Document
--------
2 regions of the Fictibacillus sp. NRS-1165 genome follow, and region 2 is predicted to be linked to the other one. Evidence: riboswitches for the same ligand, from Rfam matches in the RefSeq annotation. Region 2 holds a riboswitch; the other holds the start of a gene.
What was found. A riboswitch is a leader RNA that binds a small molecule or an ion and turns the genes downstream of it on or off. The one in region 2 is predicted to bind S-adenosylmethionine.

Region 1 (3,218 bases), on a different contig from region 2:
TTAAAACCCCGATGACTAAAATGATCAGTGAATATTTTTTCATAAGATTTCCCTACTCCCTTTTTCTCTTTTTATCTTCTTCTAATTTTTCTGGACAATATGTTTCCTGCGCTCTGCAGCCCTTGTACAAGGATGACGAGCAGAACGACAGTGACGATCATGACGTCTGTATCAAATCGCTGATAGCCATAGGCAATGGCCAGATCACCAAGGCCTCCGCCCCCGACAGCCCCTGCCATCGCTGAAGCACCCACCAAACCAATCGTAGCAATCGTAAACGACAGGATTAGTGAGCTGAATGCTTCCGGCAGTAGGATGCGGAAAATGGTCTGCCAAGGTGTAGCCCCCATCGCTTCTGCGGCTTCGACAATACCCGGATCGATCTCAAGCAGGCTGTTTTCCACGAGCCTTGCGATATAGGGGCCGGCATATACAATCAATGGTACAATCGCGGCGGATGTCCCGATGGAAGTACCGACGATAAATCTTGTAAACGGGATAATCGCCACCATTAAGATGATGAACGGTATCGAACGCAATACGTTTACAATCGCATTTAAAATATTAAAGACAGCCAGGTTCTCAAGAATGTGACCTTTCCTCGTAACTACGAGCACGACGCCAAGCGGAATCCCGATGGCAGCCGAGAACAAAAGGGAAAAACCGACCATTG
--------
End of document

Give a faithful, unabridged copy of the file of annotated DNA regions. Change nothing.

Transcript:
2 regions of the Fictibacillus sp. NRS-1165 genome follow, and region 2 is predicted to be linked to the other one. Evidence: riboswitches for the same ligand, from Rfam matches in the RefSeq annotation. Region 2 holds a riboswitch; the other holds the start of a gene.
What was found. A riboswitch is a leader RNA that binds a small molecule or an ion and turns the genes downstream of it on or off. The one in region 2 is predicted to bind S-adenosylmethionine.

Region 1 (3,218 bases), on a different contig from region 2:
TTAAAACCCCGATGACTAAAATGATCAGTGAATATTTTTTCATAAGATTTCCCTACTCCCTTTTTCTCTTTTTATCTTCTTCTAATTTTTCTGGACAATATGTTTCCTGCGCTCTGCAGCCCTTGTACAAGGATGACGAGCAGAACGACAGTGACGATCATGACGTCTGTATCAAATCGCTGATAGCCATAGGCAATGGCCAGATCACCAAGGCCTCCGCCCCCGACAGCCCCTGCCATCGCTGAAGCACCCACCAAACCAATCGTAGCAATCGTAAACGACAGGATTAGTGAGCTGAATGCTTCCGGCAGTAGGATGCGGAAAATGGTCTGCCAAGGTGTAGCCCCCATCGCTTCTGCGGCTTCGACAATACCCGGATCGATCTCAAGCAGGCTGTTTTCCACGAGCCTTGCGATATAGGGGCCGGCATATACAATCAATGGTACAATCGCGGCGGATGTCCCGATGGAAGTACCGACGATAAATCTTGTAAACGGGATAATCGCCACCATTAAGATGATGAACGGTATCGAACGCAATACGTTTACAATCGCATTTAAAATATTAAAGACAGCCAGGTTCTCAAGAATGTGACCTTTCCTCGTAACTACGAGCACGACGCCAAGCGGAATCCCGATGGCAGCCGAGAACAAAAGGGAAAAACCGACCATTG